Egypt accuses Ethiopia of holding it 'hostage' in talks
The Grand Ethiopia Renaissance Dam (GERD) has been a source of tension in the Nile River basin ever since Ethiopia broke ground on it nearly a decade ago.
Ethiopia sees the dam as essential for its electrification and development, while Sudan and Egypt view it as a threat to essential water supplies.
Mohamed al-Sebaie, spokesperson for Egypt's Water Resources and Irrigation Ministry, said he "is not optimistic about the prospects of achieving a breakthrough during the ongoing negotiations" on the dam in a press release posted to the ministry's Facebook page.
This was due to "Ethiopia's intransigence which, once again, became abundantly clear during the ongoing meetings of the ministers of water resources of Egypt, Ethiopia, and Sudan", he added.
The strongly-worded statement follows days of negotiations over the project amid heightened urgency to reach a deal ahead of Addis Ababa's plans to start filling the dam in July.
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"Ethiopia's position is that Egypt and Sudan should either sign a text that would make them hostages to Ethiopia's will and whim or accept Ethiopia's decision to unilaterally fill the GERD," Sebaie's statement said.
Read more: Ethiopia's Great Renaissance Dam: A catastrophe for Egypt?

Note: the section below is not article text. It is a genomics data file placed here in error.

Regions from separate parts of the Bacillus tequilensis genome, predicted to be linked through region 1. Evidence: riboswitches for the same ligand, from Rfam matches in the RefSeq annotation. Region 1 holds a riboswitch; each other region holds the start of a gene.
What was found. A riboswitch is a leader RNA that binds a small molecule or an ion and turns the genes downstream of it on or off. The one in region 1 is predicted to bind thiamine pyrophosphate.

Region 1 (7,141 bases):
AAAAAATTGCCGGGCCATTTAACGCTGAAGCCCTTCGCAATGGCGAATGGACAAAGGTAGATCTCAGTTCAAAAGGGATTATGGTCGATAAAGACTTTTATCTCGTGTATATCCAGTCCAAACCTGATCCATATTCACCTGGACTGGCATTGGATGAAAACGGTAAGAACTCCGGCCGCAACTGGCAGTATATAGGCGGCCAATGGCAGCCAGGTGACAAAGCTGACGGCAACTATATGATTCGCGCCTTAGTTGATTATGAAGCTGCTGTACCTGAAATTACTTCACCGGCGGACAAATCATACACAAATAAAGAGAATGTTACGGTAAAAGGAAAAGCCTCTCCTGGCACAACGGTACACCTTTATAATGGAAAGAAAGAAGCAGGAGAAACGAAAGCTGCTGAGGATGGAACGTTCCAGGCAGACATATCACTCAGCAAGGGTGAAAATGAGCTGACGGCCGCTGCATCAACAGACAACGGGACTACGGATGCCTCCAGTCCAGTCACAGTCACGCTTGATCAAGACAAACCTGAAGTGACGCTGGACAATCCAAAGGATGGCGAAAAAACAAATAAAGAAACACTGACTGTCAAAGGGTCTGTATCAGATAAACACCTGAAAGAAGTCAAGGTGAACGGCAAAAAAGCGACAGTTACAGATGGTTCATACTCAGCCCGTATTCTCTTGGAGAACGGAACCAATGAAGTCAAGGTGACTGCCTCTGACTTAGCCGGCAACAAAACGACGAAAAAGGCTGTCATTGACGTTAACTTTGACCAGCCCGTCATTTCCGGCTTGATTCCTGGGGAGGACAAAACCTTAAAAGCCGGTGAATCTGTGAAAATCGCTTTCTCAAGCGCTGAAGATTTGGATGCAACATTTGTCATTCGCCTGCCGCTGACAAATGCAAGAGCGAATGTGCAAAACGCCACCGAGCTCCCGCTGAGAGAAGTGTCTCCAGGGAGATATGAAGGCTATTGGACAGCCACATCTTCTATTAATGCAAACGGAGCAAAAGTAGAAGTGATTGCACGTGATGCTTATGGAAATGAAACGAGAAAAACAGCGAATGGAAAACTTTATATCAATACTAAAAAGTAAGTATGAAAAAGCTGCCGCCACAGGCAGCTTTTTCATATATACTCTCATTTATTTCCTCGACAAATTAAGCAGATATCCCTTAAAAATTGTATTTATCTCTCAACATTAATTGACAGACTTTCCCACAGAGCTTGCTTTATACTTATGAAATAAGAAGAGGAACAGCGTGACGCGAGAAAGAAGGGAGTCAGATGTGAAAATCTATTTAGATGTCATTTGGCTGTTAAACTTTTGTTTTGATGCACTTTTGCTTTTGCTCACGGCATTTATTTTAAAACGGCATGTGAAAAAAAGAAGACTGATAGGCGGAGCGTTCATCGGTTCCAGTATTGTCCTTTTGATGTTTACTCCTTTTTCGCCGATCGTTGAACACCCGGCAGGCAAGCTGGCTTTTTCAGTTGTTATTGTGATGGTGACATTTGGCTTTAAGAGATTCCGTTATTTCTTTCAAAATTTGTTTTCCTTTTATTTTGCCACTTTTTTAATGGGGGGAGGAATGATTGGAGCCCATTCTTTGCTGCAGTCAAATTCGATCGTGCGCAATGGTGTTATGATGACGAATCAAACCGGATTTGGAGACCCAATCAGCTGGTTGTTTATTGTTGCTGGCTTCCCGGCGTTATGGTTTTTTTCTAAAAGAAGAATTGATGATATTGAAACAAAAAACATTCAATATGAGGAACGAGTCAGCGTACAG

Talks between the irrigation and water ministers from the three Nile basin countries resumed Tuesday after a four-month hiatus along with three observers from the United States, European Union and South Africa.
After several rounds of failed negotiations, the United States and the World Bank sponsored talks from November 2019 geared towards reaching a comprehensive agreement, after Egyptian President Abdel Fattah al-Sisi put in a request to his ally US President Donald Trump.
But the process ran aground after the Treasury Department urged Ethiopia to sign a deal that Egypt backed as "fair and balanced".
Ethiopia denied a deal had been reached and accused Washington of being "undiplomatic" and playing favourites.
Ethiopia's water ministry criticised Egypt on Thursday for detailing its grievances over the dam in a May letter to the UN Security Council.
The 6,600-kilometre-long (3,900-mile) Nile is a lifeline supplying water and powering electricity in the 10 countries it traverses.
Its main tributaries, the White and Blue Niles, converge in the Sudanese capital Khartoum before flowing north through Egypt to drain into the Mediterranean Sea.
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